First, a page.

Jaguar’s new design era: the man behind its future

New design director and self-professed maverick Julian Thomson is promising big changes at the British brand. What will it be like? We ask him

Like all great car designers, and quite a few who aren’t, Julian Thomson drew cars constantly when he was young.

But instead of drawing other people’s designs – Ferraris and Porsches, like the other kids – he always drew his own. “My father, who worked in the National Gallery, wasn’t especially into cars but he loved the creative process,” says 58-year-old Thomson, who succeeded Ian Callum last July as Jaguar’s design director after 20 action-packed years as his closest associate. “He always encouraged us kids to do our own thing. If we made an Airfix kit, we’d immediately cut it up and make it into something of our own. I suppose I was designing from the very beginning without realising it.”

Thomson was always the natural successor to Callum, having been right there during the re-founding of Jaguar’s design values via the XK, XF, XE and all the other new Jags of the past decade. But it would be quite wrong to suggest he spent much time in Callum’s shadow. After a spell at the Royal College of Art’s postgrad car design course, he created the original Lotus Elise, which brilliantly set a new design direction for Lotus without harming its best-loved values. And during a busy couple of years as Land Rover’s advanced design chief, Thomson led a tiny team that created the original Land Rover LRX concept that soon appeared, little changed, in production as the Range Rover Evoque. That model became a car industry phenomenon, quadrupling predicted sales for a decade and moving Land Rover to a whole new commercial footing.

No one who’s ever seen Thomson at work would ever cast him as a yes-man. “Ian and I had a yin and yang thing going,” he explains. “He was the curator of Jaguar’s design values. I was the maverick who always wanted to push. The cars were, in a sense, the average of that.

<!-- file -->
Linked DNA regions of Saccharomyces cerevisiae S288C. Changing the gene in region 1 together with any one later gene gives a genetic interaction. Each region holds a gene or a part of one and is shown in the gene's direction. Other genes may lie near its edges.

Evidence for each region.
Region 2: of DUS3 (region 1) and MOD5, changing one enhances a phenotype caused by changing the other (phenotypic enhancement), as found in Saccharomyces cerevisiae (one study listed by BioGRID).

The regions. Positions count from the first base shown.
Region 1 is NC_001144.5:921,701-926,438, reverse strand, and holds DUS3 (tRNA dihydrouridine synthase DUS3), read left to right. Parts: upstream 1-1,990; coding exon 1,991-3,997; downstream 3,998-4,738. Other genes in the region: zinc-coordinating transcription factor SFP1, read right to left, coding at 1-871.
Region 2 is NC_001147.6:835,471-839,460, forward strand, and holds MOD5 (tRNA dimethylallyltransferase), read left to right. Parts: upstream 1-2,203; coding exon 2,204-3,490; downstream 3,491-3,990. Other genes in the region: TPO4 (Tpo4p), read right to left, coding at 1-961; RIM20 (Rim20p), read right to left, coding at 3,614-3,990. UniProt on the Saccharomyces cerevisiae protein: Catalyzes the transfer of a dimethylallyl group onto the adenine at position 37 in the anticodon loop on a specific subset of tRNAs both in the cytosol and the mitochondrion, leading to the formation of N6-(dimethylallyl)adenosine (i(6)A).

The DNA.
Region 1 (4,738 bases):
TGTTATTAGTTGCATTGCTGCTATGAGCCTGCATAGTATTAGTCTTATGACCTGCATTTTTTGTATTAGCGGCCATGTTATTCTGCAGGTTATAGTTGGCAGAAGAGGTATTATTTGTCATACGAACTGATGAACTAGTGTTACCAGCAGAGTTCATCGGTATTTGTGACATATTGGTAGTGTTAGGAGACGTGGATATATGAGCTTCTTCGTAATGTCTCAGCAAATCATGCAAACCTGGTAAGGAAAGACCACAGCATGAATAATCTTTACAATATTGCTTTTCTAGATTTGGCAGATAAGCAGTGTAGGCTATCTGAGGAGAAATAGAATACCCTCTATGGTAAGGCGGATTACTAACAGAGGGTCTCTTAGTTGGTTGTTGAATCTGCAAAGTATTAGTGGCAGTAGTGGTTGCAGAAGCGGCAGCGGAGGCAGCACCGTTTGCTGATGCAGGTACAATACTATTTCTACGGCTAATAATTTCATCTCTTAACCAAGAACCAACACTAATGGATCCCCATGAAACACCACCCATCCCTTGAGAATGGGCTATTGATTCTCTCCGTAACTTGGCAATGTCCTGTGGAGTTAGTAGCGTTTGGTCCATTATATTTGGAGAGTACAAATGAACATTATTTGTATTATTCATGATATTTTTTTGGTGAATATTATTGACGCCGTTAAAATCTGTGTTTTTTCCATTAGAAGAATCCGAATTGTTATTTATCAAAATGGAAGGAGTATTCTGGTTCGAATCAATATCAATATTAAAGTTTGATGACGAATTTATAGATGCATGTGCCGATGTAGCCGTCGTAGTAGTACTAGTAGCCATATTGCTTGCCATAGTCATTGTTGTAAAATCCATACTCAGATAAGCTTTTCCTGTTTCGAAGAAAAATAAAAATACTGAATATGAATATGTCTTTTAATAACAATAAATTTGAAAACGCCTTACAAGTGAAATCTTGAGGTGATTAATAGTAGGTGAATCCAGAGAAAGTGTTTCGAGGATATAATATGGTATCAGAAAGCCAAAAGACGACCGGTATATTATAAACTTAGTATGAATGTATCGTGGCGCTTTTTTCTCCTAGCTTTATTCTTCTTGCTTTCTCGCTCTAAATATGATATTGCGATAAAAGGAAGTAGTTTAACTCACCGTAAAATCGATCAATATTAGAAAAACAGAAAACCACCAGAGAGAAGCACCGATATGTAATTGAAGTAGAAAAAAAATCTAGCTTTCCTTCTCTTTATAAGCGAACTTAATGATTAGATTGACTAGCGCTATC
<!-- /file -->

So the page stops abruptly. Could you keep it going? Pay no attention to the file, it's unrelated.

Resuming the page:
“We disagreed almost out of habit and the design team came to expect us to haggle things out. It’s vital in our job to be able to sound off, to throw ideas back and forth but to do it comfortably. We could do that. My task now is to keep that questioning spirit going.”

Thomson has always been very close to his two most senior designers, Alister Whelan and Adam Hatton, and says he’ll depend on them – and others – to sustain that maverick spirit. Meanwhile, despite two decades of creative disagreement, he’s extremely positive about the achievements of the Callum years.

“Ian and I arrived at Jaguar within a few months of one another with exactly the same intentions,” Thomson says. “We had both led the reinvention of British sports car brands that had lost their way – Aston Martin for him, Lotus for me – and we did that by grabbing them by the scruff of the neck and moving them into the future.

“That was the job to be done at Jaguar, on a much bigger scale and with a wider product line-up. We had to take the crown jewels of the British motor industry and make the cars more innovative and more forward looking. It took time but I believe we’ve achieved it.”

What now? Thomson has always been a forthright interviewee and it’s almost as if he’s glad to be asked. “We can’t stay on the same trajectory,” he declares. “We have to keep reinventing ourselves.” All very well, say I, risking rudeness, but given you’ve been around for 20 years, aren’t you too heavily invested in the past? Should the management have chosen a new broom? He takes the point calmly, having obviously thought about that quite a lot.